Preview: Poetry & Indian Classical Music Festival, Leeds

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An event aims to marry Indian classical music with Western poetry and dance is set to take place this weekend in Leeds.

The World Poetry and Indian Classical Music Festival will take place at Seven Arts cafe, Chapel Allerton, having already performed to great acclaim at the Purcell Room in London’s South Bank.

Ahmed Kaysler, 38, a librarian in Leeds and one of the festival organisers, spoke to WOW24/7 about the concept behind the festival.

Described by Ahmed as “experimental and highly subtle form of experimental art” which is “set to create new audience of classical music through seamlessly intertwining Indian classical music with other form of subtle arts, like Western poetry... to decode and interpret the mood of music.”

He went on: “What we aim to do is to intertwine Indian classical music with other forms of music and poetry from around the world, with the emphasis being on the interpreting the underlying meaning in classical music.

“So, for example, if you were to listen to some of the raggas (Indian music), when you listen to them, you cannot fail to be moved either externally or internally.

“It’s about expressing the pain of the suffered soul and the experience can be quite uplifting and transcendental.

“We want to find new audiences and popularise Indian classical music.”

The two-day festival will fuse ostensibly divergent pieces of art, from Schubert and the poetry of Sylvia Plath to Indian maestros like Chandra Chakraborty, who was considered a child prodigy in India.

It is being presented by Saudha, Society of Poetry and Indian Music and will put Indian classical music featuring Saudha’s hypnotic concerts of classical (Kheyal) and semi-classical music (Thumri, Dadra, Ghazal) blending haunting verses of traditional world poetry (Hafiz, Tagore, Khyam, Keats, Lorca, Ghalib, Neruda etc) and spectacular Kathak dance to communicate and visualize the images of music.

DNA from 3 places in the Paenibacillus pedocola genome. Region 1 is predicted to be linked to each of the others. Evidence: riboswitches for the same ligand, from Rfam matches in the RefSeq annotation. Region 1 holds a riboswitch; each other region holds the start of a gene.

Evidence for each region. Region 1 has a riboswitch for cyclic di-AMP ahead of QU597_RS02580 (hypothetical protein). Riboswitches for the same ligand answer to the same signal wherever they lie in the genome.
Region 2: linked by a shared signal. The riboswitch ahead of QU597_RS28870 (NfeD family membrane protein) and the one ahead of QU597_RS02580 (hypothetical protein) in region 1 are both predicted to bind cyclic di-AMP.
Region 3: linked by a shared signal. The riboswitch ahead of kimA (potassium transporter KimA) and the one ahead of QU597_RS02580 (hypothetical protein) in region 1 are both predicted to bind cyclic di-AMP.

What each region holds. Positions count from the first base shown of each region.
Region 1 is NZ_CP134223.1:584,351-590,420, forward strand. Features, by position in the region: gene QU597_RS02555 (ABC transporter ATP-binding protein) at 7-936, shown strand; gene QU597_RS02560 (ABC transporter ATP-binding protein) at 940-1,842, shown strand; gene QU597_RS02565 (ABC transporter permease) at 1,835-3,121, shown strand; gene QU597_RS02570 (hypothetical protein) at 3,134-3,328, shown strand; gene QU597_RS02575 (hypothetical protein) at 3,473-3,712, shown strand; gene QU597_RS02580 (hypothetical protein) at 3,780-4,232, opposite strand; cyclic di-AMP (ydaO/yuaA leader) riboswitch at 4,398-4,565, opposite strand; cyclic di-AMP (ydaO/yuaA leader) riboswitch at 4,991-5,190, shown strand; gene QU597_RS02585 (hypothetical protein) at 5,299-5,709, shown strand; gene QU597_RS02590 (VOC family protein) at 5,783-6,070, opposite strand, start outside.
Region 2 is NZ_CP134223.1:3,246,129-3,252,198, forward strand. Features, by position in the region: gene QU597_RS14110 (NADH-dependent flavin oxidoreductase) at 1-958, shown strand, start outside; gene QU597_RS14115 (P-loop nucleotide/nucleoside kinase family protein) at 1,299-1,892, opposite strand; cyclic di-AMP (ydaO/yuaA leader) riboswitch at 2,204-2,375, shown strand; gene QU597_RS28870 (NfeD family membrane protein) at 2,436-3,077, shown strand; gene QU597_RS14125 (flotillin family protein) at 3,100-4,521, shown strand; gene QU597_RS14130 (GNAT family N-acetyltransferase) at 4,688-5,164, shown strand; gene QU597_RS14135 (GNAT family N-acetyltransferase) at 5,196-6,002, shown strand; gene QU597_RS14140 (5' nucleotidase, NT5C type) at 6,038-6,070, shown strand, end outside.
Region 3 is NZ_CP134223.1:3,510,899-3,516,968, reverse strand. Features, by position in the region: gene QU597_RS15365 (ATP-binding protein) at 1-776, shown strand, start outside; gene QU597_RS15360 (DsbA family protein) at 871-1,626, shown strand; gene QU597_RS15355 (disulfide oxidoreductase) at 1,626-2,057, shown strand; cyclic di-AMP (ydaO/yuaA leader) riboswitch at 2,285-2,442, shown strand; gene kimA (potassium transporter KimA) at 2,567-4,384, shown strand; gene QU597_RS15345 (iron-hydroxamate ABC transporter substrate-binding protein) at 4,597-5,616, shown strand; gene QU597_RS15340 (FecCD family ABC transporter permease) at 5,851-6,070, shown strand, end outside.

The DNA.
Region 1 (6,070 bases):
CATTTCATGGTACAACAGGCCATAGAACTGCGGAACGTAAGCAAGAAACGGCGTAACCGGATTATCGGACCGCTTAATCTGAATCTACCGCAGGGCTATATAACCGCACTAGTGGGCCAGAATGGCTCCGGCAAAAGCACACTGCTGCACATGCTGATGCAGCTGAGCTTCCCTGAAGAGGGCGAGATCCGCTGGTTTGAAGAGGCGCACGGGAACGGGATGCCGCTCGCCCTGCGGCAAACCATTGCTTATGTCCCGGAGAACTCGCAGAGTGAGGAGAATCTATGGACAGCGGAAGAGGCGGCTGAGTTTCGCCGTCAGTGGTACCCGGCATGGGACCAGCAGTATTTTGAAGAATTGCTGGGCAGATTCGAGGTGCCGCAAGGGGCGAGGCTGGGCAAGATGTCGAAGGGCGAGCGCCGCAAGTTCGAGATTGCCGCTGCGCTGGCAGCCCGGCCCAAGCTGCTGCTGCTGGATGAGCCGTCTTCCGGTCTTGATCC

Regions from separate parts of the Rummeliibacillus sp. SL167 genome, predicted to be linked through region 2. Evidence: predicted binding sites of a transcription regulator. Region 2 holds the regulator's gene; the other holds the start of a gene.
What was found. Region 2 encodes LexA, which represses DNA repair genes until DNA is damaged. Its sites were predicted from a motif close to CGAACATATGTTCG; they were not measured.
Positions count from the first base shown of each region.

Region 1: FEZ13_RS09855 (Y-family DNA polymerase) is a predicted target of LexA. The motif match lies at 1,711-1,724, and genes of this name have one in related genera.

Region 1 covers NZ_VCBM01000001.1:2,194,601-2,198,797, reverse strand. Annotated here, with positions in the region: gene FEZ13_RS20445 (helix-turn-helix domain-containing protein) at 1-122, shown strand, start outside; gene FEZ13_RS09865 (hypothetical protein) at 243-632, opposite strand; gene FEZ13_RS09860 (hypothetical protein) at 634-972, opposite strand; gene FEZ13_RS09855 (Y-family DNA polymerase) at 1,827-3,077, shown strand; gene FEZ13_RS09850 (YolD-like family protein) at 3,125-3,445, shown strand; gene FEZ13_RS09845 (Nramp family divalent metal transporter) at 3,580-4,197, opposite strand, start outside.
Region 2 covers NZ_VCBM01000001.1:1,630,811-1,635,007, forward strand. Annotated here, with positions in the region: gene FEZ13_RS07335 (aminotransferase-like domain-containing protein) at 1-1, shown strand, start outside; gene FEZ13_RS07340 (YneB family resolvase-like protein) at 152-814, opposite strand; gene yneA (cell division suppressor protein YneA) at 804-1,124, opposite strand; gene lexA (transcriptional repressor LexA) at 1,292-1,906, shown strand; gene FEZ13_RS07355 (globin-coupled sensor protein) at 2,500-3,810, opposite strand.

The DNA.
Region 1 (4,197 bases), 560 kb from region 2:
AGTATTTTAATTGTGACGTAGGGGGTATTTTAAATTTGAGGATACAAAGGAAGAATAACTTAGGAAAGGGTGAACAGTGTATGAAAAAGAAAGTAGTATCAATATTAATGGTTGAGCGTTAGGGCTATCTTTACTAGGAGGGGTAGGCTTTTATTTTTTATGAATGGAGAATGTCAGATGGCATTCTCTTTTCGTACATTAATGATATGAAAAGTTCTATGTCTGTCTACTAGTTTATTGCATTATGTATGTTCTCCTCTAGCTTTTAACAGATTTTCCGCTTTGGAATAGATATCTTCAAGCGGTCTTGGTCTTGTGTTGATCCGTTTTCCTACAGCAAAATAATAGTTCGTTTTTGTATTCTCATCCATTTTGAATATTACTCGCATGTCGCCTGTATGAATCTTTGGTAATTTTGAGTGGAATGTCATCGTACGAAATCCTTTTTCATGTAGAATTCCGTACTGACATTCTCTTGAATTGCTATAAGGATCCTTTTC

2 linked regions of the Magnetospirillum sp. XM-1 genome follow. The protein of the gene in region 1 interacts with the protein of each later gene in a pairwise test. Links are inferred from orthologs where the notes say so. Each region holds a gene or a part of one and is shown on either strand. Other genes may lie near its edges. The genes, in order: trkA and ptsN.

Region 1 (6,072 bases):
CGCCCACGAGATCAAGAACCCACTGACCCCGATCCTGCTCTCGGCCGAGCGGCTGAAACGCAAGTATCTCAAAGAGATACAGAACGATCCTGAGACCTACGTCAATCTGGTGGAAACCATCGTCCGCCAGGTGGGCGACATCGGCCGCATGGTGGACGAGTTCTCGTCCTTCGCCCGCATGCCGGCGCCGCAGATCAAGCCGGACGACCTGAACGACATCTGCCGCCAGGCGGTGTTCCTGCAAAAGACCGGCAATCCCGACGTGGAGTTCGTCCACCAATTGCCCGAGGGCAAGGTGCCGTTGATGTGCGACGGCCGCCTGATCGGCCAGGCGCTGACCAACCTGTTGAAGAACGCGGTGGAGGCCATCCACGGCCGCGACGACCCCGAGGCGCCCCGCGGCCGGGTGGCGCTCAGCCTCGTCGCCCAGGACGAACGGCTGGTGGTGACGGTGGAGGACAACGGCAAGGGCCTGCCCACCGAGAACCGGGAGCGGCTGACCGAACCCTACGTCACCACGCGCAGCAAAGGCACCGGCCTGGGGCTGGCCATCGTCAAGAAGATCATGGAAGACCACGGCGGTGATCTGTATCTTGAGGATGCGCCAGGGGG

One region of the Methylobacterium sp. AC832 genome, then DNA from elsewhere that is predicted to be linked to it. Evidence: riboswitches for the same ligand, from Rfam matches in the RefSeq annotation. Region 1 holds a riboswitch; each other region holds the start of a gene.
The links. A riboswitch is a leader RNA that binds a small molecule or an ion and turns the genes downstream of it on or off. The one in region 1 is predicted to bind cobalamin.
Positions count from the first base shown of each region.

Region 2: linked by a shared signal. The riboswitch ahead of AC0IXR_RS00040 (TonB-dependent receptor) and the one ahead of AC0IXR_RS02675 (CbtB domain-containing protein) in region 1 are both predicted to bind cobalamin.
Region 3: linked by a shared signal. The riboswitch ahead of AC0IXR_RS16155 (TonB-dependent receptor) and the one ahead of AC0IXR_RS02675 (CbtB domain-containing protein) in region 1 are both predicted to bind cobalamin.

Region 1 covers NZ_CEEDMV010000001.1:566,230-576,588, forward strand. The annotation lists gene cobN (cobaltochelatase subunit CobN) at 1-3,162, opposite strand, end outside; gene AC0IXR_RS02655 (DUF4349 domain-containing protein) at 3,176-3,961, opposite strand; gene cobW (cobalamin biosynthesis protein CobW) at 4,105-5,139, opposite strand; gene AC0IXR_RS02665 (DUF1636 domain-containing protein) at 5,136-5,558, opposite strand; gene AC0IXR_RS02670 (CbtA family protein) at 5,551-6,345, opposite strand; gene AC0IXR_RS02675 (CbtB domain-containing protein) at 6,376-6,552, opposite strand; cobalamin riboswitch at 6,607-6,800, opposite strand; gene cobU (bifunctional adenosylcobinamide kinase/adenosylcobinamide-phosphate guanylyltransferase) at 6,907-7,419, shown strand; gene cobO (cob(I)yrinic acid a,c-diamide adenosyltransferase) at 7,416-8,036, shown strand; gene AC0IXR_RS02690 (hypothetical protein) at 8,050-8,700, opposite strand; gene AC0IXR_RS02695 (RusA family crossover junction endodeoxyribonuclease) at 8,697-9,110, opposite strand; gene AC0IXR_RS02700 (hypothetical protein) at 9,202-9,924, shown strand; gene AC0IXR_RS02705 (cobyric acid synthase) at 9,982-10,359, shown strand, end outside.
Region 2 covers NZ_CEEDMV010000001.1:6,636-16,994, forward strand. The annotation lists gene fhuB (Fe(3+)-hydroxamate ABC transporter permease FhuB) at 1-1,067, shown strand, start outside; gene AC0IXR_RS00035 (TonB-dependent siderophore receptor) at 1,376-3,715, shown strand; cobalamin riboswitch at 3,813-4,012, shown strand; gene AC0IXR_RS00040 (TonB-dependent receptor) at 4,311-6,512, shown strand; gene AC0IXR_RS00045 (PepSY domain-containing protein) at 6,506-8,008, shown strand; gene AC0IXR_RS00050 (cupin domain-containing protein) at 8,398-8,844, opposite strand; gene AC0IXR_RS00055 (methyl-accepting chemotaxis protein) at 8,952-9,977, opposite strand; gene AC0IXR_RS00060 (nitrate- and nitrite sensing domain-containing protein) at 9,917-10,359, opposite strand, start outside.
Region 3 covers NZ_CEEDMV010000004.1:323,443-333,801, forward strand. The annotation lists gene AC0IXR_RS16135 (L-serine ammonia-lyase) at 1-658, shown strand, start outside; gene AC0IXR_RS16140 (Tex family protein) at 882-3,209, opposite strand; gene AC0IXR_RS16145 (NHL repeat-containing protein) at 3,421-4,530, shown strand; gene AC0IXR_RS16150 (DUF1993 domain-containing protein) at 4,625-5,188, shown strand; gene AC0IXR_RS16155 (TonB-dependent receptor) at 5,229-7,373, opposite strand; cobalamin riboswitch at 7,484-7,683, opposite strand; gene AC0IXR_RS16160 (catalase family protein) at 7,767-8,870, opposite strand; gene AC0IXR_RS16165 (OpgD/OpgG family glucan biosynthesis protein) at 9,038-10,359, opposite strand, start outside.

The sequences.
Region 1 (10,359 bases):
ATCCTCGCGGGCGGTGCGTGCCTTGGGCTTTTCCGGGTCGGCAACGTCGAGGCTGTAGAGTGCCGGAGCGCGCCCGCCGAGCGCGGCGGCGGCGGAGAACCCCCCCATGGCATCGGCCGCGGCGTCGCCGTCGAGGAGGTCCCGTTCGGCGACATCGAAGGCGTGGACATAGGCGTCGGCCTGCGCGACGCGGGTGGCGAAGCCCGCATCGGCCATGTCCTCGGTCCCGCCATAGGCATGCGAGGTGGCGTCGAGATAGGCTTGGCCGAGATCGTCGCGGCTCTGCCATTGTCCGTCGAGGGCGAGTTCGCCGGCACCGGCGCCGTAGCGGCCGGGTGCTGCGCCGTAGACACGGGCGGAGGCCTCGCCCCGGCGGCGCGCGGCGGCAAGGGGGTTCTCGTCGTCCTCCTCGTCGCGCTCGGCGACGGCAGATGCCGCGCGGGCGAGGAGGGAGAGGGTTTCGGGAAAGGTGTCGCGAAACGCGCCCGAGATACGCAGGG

Ahmed added: “We are in a campaign of creating new audience of classical music mainly Indian but Western in some extent, too. Indian classical music does have a therapeutic impact on the human mind apart from the its beauty as a subtle art form.

“Through this campaign we worked with leading classical musicians in order to present the purity of the art form and because ordinary audience takes classical music as an obscure form of art, we seamlessly intertwined classical music with haunting verses of poetry around the world of many different languages so that it can decode the mood of the music at least, it can at least put some images for audience to focus on when different ragas are being played through instruments or sung by vocalists.

“We have achieved a lot in terms of connecting new audience in the West.

“Once they come to the concert they ask when the next one is going to happen.

“The main admirers of these shows are the audience from Western background and many Western audience even know more about Indian classical music that Asian probably because of Ravi Shankar.

“The vision of those performance is purely to produce quality form of art through experiments and fusion without compromising with the purity as well as through engaging ordinary audience.

“I am a poet, I am a big fan of classical music both Western and Indian. I read about serious music, too.

“People will firstly enjoy the magic of an intertwined art form and get rid of wearies of repetitive reproduction of the same things.

“In the future we would like to experiment with all relevant serious art forms engaging leading musicians and audiences and see us performing regularly in big venues like the Royal Albert Hall

The festival was counted as one of the top-ten events in Leeds last year and will start at 6pm each day and finish at 9pm. For more information, visit the website: www.sevenleeds.co.uk

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